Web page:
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Invisible Disabilities | Temporary Disabilities | Permission to Leave Class | Pain
Respiratory Disorders | Seizure Disorders | First Aid for Seizures

Invisible Disabilities

Students may have invisible disabilities and desire confidentiality about their condition. When discussing an accommodation, it is important to respect the rules of confidentiality. If a student requests accommodations, the student must have appropriate documentation on file in the Office of Disability Support Services.

Temporary Disabilities

Some disabilities are temporary, but may require accommodations for a limited time. Students who are recovering from surgery, injury or severe illness may be unaware of accommodations that may be reasonable for a limited time period. Encouraging students to contact the Office of Disability Support Services and to talk with faculty and staff may prevent them from dropping out of school. The student, faculty/staff member and DSS staff may work together to establish reasonable accommodations.

Permission to Leave Class

Some disabilities require consuming large quantities of fluids and urinating often. These students may need to leave the classroom more frequently than others. Other students with attentional difficulties may benefit from extra breaks during lecture classes.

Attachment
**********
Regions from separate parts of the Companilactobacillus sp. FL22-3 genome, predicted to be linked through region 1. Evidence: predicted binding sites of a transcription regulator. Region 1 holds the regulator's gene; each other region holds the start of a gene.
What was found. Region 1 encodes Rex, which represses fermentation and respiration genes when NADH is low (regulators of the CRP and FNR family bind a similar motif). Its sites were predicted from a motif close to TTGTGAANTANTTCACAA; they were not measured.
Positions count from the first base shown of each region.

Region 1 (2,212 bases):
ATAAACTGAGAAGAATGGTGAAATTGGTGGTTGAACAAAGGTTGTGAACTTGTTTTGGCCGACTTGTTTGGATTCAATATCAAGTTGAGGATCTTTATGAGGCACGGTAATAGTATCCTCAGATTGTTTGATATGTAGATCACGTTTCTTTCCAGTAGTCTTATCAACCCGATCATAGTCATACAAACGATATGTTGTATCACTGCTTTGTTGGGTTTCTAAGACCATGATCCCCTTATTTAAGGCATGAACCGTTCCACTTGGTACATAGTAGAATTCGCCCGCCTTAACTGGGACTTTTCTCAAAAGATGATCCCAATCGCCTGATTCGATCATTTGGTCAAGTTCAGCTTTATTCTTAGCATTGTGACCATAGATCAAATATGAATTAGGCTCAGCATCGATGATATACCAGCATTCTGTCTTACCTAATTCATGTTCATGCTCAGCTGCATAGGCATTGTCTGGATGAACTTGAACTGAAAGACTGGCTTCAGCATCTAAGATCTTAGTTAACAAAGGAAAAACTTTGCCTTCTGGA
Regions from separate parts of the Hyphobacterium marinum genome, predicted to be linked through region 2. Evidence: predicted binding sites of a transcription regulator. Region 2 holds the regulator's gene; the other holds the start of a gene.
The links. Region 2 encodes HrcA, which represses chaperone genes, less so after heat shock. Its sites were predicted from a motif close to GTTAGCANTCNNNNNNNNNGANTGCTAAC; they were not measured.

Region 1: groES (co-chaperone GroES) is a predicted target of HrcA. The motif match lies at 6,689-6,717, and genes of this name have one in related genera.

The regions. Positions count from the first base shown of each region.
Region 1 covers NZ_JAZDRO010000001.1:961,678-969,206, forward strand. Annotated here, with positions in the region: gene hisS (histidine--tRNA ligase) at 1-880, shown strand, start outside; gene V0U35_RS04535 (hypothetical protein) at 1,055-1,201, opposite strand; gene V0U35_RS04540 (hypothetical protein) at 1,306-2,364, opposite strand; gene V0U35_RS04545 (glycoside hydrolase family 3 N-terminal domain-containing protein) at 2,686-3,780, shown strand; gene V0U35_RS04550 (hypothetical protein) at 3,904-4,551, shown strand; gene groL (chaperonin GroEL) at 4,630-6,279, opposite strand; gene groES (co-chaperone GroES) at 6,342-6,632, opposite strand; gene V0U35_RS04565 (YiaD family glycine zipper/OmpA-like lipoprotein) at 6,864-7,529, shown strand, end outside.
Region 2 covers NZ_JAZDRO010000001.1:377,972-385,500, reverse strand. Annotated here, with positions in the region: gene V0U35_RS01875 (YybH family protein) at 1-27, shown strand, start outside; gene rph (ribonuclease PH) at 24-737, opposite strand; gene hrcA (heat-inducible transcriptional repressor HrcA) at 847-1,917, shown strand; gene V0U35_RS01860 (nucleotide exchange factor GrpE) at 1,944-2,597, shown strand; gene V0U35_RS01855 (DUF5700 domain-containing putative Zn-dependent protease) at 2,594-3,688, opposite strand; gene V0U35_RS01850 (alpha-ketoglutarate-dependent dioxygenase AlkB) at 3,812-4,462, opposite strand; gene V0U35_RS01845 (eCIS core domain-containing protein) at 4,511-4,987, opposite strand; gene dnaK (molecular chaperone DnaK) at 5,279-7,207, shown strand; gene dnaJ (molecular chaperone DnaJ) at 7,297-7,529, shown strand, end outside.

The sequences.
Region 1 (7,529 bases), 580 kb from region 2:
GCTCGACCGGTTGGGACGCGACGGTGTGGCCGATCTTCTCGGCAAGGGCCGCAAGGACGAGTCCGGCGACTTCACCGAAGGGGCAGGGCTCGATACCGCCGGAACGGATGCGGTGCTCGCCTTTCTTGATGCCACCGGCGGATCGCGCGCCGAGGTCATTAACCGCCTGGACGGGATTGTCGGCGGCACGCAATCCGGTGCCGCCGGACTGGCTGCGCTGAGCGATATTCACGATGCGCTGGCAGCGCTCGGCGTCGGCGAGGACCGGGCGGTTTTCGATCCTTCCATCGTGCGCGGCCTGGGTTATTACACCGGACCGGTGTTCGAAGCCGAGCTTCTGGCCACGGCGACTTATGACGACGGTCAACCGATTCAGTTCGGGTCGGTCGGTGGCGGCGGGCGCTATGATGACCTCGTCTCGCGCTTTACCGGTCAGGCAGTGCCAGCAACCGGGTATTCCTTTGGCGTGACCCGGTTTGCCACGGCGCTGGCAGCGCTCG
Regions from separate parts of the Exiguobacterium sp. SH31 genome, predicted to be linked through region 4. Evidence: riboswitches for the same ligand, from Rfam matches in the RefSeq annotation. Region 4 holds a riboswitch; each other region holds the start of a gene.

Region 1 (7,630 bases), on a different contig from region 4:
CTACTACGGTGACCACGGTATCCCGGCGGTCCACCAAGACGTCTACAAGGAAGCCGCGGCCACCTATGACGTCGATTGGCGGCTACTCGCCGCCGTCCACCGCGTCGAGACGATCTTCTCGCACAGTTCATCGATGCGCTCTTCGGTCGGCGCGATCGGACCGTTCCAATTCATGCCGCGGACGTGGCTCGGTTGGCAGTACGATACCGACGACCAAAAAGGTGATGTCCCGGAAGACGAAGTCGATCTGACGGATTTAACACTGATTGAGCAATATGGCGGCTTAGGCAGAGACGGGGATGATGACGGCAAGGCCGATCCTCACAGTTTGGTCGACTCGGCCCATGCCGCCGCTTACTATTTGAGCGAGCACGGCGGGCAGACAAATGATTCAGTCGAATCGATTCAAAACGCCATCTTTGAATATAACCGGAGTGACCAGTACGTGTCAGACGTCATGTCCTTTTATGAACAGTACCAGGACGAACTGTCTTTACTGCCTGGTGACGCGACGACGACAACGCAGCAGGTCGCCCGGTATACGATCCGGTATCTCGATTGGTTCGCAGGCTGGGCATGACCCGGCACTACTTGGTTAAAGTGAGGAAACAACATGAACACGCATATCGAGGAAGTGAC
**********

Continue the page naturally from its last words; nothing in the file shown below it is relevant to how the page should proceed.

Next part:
Pain

Chronic pain may result in limitations to strength, standing, walking, climbing, sitting, kneeling, stooping, and carrying. Cold or sudden changes in temperature may increase the onset of pain. Students with chronic pain may need to stand or change positions intermittently during class. Severe pain may increase the number of absences, but the student would still be required to complete the course assignments.

Respiratory Disorders

Some respiratory disorders can result in significant limitations to activities, such as walking and climbing. Tolerance to temperature changes or extremes in temperature may be limited. Wet or humid conditions, along with fumes and dust, may exacerbate the problem. Environments where smoking is permitted should be avoided.

Seizure Disorders

Students who are subject to seizure disorders may have impaired consciousness, involuntary movements and brief lapses of attention. Usually the seizures will be brief and infrequent. When a seizure occurs, there is a brief change in the normal functioning of the brain’s electrical system.

First aid for seizures* -- (Convulsions, generalized tonic-clonic, grand mal)

*Source: Epilepsy Foundation

bullet Cushion head
bullet Loosen tight neckware
bullet Nothing in mouth
bullet Look for I.D.
bullet Don’t hold down
bullet Offer help as seizure ends

Although most seizures end naturally without emergency treatment, a seizure in someone who does not have epilepsy could be a sign of a serious illness. Call for medical assistance (911) if any of the following occurs:

bullet seizure lasts more than 5 minutes
bullet no "epilepsy/seizure disorder" I.D.
bullet slow recovery, a second seizure, or difficult breathing afterwards
bullet pregnancy or other medical I.D.

 
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